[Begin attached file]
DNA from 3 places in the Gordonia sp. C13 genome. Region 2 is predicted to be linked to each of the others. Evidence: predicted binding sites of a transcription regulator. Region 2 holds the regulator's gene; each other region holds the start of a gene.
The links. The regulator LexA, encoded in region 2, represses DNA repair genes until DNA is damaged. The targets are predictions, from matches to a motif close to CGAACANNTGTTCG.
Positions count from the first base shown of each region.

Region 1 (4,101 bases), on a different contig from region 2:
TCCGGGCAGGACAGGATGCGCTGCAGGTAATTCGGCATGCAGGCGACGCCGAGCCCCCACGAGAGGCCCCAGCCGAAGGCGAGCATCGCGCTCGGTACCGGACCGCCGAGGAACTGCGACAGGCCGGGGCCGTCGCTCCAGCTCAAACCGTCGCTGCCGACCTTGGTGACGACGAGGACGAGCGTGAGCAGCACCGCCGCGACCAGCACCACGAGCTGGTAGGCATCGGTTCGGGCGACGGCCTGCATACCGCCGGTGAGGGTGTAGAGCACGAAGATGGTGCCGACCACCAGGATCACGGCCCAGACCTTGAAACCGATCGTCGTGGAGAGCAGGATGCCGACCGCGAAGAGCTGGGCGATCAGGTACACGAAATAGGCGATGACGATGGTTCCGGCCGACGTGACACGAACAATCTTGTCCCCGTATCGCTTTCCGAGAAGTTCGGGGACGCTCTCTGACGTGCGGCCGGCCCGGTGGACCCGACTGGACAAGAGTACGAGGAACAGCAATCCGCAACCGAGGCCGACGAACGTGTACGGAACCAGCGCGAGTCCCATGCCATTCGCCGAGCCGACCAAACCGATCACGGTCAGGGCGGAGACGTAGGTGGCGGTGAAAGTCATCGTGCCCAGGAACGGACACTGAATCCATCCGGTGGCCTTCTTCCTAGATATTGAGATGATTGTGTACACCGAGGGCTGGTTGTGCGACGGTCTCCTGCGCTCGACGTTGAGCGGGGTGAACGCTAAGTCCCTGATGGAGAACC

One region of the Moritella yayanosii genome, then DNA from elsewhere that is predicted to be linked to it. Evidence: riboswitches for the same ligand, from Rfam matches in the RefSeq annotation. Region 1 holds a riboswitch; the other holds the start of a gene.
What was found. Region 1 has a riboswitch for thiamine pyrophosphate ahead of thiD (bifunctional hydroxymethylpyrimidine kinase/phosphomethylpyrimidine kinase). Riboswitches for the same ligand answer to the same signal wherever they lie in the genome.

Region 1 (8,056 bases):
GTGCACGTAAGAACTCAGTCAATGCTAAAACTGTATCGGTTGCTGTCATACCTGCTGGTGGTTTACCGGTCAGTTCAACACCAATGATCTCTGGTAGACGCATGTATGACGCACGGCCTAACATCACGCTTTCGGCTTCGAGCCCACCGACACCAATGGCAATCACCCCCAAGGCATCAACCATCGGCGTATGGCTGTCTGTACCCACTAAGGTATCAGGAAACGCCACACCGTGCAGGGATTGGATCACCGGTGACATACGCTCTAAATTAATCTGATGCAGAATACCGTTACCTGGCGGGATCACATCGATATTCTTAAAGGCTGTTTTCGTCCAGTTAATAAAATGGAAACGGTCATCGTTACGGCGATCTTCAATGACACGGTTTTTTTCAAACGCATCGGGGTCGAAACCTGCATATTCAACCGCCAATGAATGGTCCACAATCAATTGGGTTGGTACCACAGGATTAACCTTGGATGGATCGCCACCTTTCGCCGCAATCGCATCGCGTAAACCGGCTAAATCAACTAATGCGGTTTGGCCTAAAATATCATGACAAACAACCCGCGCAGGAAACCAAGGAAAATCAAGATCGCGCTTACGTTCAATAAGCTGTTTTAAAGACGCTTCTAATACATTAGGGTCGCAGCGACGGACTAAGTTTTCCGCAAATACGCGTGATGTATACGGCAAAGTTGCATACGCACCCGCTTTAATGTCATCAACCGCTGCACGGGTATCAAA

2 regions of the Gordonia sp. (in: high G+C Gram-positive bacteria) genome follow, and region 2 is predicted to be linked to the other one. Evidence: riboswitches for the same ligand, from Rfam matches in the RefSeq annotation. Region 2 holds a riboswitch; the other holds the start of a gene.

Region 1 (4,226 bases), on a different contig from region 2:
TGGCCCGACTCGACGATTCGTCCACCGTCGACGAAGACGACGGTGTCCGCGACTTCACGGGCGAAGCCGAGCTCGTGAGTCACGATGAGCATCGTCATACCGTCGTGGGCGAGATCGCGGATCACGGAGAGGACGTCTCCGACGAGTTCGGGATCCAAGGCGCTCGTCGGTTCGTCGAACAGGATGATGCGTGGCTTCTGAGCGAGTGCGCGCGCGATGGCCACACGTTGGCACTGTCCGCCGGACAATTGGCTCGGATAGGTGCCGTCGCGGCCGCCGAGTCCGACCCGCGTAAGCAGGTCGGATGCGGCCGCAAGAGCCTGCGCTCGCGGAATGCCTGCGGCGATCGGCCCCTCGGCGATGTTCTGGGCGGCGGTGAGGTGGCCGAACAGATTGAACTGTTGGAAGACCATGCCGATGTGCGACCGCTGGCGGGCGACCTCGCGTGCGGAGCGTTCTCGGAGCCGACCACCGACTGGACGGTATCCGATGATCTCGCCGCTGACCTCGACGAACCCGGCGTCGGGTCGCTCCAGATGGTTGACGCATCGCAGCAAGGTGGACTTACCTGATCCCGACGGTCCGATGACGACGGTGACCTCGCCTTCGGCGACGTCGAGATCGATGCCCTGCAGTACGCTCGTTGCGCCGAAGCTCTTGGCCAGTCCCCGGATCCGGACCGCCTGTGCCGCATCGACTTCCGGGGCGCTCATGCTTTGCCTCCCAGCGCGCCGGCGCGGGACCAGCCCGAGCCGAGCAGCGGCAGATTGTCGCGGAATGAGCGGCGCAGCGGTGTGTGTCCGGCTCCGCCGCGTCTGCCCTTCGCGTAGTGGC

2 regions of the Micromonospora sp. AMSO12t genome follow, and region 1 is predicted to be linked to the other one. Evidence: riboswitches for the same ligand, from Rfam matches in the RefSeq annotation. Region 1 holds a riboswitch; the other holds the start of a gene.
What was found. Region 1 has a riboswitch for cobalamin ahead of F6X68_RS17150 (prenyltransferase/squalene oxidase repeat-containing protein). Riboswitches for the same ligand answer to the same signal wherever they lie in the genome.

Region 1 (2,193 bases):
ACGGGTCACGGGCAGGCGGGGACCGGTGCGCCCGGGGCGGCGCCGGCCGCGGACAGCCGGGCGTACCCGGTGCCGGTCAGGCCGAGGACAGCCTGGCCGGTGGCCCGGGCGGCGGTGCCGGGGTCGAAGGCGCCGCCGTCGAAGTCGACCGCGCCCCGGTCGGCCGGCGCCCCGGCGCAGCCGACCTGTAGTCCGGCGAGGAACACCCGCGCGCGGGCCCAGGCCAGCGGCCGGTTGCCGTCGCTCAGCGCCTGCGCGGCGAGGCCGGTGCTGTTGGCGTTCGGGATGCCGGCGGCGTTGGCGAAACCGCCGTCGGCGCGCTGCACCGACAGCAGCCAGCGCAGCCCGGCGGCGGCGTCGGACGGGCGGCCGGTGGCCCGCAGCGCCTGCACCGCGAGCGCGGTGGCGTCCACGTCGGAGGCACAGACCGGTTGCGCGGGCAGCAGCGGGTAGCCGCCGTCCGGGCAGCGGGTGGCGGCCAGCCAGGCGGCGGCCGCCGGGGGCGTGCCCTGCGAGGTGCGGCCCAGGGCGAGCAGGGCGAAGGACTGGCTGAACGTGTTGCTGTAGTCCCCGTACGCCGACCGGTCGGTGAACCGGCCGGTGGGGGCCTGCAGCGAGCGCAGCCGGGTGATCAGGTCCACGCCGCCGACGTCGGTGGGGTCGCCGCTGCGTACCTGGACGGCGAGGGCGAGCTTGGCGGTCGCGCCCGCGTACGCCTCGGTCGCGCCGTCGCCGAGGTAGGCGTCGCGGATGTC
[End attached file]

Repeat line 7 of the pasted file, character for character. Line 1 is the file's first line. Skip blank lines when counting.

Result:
What was found. Region 1 has a riboswitch for thiamine pyrophosphate ahead of thiD (bifunctional hydroxymethylpyrimidine kinase/phosphomethylpyrimidine kinase). Riboswitches for the same ligand answer to the same signal wherever they lie in the genome.